Tag Archives: landscape

What, AGAIN?

IMG_9805-EditBuy prints of some of these photos here.

So once more I return from a trip to Iceland. This time, however, the purpose was merely leisure, and photography took a back seat (though did still feature to a small extent). I was going for my 11th visit, and my family were coming with me, for their fifth.

We stayed in a small cabin in Kjós, a region on the banks of Hvalfjörður, about 50 minutes’ drive north of Reykjavík. At this time of year the days are still pretty long, with sunset at 10:30pm and sunrise about six hours later. It never gets fully dark, so there was no chance of catching the aurora, but the sunsets do last a very long time, with the so-called ‘golden hour’ more like 2 hours long.

We were lucky with the weather – the weeks preceding our visit had been grey and rainy almost exclusively, but as soon as we arrived the sun made an appearance and we experienced some of the south west of Iceland’s warmest (I hesitate to say ‘hottest’) days of the year so far.

Our trip took us around the Golden Circle (late in the day, so though it was still light enough to see, most of the tourist buses had left), across to the Westman Islands (my third attempt at getting there finally being successful, due in no small part to the assistance of Ástþór, who was staying with his family who live there), and also took in a stay on a horse farm, Völlur Hrossarækt, whose owner, Arndís, is a mutual friend of Frances, whom I visited in Shetland a few years back. Arndís let us stay in an apartment in a refurbished farmhouse on her land, before giving us a tour of her farm in her 4×4, where we experienced some proper off-road driving through the many fields where she keeps her horses.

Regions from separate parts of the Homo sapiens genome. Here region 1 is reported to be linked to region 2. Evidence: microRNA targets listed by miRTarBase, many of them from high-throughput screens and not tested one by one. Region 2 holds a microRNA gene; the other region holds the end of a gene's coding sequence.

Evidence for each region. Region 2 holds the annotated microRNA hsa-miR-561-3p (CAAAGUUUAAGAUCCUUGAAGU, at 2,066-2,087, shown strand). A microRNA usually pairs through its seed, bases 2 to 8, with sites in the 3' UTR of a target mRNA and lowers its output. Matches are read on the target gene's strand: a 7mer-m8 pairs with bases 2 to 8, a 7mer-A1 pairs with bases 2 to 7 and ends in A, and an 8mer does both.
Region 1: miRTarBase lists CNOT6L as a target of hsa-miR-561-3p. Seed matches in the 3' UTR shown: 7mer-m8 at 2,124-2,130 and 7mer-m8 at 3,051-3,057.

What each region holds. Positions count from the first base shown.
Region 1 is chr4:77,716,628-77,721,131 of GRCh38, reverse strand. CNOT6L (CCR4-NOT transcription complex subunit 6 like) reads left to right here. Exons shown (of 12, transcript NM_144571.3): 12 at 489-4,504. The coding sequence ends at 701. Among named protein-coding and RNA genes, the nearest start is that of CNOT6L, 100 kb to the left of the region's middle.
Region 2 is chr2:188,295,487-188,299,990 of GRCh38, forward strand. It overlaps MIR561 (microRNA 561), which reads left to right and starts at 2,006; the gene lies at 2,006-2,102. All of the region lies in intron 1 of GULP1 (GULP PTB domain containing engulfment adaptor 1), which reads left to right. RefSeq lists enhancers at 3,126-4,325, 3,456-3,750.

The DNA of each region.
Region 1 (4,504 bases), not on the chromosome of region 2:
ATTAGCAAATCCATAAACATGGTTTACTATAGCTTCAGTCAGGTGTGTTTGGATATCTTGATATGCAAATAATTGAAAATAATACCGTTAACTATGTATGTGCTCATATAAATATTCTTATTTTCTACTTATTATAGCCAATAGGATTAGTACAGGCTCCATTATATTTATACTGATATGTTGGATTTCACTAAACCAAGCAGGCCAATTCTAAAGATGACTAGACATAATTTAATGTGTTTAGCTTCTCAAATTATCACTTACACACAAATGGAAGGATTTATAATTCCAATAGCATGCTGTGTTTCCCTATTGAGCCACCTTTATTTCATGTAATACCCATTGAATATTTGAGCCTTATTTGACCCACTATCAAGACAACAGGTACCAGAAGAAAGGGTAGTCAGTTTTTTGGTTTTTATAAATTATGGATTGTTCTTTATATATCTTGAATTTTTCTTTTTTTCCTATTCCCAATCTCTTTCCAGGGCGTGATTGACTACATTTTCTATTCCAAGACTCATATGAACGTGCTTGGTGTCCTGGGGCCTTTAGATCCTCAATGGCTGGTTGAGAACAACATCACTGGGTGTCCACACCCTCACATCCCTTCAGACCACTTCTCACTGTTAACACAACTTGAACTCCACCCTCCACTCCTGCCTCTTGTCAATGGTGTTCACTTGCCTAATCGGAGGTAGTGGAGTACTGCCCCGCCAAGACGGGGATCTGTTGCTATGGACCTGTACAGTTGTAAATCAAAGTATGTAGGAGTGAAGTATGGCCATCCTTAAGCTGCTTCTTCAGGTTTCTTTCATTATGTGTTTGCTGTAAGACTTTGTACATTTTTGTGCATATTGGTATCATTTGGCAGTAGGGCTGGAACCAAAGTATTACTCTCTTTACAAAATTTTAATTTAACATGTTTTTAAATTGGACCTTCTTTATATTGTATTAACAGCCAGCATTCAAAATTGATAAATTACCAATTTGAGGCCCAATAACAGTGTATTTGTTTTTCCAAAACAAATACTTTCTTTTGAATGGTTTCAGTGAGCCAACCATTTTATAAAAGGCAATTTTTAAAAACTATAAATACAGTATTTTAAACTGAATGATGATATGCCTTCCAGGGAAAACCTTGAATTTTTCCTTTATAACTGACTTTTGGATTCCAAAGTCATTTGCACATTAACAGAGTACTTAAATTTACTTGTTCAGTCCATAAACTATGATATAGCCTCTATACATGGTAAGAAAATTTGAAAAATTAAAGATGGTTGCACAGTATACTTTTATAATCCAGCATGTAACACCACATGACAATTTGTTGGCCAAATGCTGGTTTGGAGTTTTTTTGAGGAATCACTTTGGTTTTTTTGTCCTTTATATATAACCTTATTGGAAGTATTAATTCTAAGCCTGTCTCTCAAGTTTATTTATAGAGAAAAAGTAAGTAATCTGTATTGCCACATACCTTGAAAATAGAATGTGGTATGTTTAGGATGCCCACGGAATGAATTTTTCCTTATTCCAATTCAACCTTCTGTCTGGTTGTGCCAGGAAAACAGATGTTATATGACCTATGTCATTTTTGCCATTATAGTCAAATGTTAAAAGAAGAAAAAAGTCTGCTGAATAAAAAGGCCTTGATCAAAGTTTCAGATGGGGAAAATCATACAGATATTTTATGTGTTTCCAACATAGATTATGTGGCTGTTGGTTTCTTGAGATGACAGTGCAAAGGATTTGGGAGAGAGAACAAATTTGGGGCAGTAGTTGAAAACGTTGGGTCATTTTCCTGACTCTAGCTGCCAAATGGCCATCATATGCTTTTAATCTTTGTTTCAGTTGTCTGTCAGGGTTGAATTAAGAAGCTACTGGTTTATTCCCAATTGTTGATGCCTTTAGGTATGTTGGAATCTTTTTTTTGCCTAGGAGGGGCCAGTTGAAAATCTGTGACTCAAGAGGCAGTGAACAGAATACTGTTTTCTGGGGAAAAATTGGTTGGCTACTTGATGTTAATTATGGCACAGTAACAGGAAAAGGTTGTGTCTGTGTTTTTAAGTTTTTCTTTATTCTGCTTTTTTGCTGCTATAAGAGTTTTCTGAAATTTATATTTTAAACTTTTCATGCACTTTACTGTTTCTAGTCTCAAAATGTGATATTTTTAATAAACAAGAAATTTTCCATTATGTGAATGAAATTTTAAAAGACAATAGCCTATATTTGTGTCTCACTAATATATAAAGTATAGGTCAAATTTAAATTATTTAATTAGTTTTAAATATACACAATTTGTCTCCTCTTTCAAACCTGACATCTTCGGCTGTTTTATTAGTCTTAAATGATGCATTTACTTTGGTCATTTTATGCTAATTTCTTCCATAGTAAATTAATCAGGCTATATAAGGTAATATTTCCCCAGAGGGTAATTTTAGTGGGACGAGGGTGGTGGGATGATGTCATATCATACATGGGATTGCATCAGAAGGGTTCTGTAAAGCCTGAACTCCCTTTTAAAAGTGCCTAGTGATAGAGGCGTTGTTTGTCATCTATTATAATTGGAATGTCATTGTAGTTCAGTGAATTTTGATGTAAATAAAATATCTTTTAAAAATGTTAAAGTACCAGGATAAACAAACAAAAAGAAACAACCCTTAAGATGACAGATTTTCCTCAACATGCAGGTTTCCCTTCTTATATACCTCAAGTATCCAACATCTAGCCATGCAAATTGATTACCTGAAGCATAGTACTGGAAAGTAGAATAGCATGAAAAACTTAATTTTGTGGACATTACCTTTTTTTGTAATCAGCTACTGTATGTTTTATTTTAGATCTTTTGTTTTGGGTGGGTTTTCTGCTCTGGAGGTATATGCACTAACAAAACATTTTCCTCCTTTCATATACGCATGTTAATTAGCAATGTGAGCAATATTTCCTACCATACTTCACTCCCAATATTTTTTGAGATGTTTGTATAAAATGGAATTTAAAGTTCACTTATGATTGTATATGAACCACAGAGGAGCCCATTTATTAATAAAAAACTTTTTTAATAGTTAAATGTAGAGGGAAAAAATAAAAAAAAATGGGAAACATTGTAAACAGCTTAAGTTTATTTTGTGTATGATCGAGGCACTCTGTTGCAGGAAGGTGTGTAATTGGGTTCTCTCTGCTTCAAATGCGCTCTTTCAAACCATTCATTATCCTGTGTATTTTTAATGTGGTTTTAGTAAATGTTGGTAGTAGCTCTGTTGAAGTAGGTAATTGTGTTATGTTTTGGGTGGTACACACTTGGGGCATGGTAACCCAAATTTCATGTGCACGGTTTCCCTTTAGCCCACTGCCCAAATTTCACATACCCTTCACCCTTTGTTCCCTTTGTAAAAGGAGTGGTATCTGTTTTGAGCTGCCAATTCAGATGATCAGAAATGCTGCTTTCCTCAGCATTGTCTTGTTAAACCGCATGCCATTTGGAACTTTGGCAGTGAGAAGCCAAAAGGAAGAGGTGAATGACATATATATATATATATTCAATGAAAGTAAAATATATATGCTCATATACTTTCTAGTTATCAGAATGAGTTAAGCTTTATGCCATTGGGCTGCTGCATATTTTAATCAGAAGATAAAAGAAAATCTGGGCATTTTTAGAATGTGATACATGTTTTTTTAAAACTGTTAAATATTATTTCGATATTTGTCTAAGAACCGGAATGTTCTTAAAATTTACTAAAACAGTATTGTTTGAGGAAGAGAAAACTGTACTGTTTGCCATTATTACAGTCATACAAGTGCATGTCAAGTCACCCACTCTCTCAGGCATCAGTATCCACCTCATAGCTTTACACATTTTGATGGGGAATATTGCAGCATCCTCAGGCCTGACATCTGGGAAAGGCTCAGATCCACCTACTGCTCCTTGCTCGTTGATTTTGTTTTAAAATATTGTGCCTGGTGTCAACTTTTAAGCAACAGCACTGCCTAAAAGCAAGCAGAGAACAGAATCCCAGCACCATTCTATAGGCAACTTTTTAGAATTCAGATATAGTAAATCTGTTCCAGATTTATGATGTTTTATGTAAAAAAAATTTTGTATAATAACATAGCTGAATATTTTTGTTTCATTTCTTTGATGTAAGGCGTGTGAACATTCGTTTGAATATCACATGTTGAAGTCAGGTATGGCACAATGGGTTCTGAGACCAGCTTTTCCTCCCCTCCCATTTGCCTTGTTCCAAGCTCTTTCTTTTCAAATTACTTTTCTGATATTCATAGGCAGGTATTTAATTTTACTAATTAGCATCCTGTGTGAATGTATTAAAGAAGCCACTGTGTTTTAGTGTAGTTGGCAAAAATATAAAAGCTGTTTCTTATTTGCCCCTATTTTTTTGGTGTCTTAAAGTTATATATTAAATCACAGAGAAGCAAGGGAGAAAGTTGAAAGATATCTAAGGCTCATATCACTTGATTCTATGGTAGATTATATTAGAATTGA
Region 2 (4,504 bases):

After leaving the farm, we continued along the south coast to Seljalandsfoss and Skógafoss waterfalls, stopping to have a dip in the naturally heated outdoor pool at Seljavallalaug, then drove up to the top of the cliffs at Dyrhólaey.

On the evening of the Saturday, just a couple of days before we returned home, Iceland did what it does best and put on an amazing rainbow for us. The low sun, about to set, meant that the rain-filled sky to the south produced a complete rainbow that was as tall as it could be.

I don’t have photos of all the places we visited, for the reasons given in the first paragraph, but here is a selection of some of the images I did manage to capture.


The story behind the photo: Skáli

Stone shelter in Steingrímsfjarðarheiði, Western Fjords, Iceland (click image to view larger)
Stone shelter in Steingrímsfjarðarheiði, Western Fjords, Iceland (click image to view larger)

Skáli (pr: ‘scowly’) is Icelandic for ‘hut’. This stone, wood and turf hut can be found on route 61 that takes you from the main ring road around Iceland (route 1) to the Western Fjords in north west Iceland.  The road climbs steeply from Steingrímsfjörður fjord until you reach a weather monitoring station at the highest point of the pass, before descending back to Ísafjörður fjord and continuing on to Ísafjörður, the town, which (confusingly) lies on the banks of Skutulsfjörður fjord. On the opposite side of the road from the monitoring station, this hut stands defiantly, through wind, snow, and rain, providing shelter for anyone who may find themselves caught in this desolate place.

This photo was taken in late May of 2009, near the height of the Icelandic summer and the peak of the Icelandic day length (the sun was setting after midnight and rising again about three hours later). Yet the latitude (65° North) combined with the altitude (around 450 metres  or 1500 ft) meant that the landscape was still covered in snow. The overcast weather ensured I could expose for the wall of the shelter and completely blow out the sky and the snow, creating an almost abstract shape where the hut and its surrounding moss and rocks cut a shallow diagonal across the picture.

The hut’s door is slightly ajar, inviting you inside, and the window looks to me like a single Cyclopean eye, glaring to the south, daring the weather to do its worst as the small, squat building protects anyone who wishes to take refuge inside.

This image is part of a collection taken during that summer 2009 visit to Iceland called Svart/Hvít (black and white), which you can see in full here. All the images are for sale as prints at that link. There is also a book for sale at Blurb, in hardback and e-book format.

The Iceland Airwaves 2013 Photo Dump

This set should need no introduction. You all know where I’ve been by now, so here are some more photos.

There are a LOT here, so drink deep, or take sips. Your choice!

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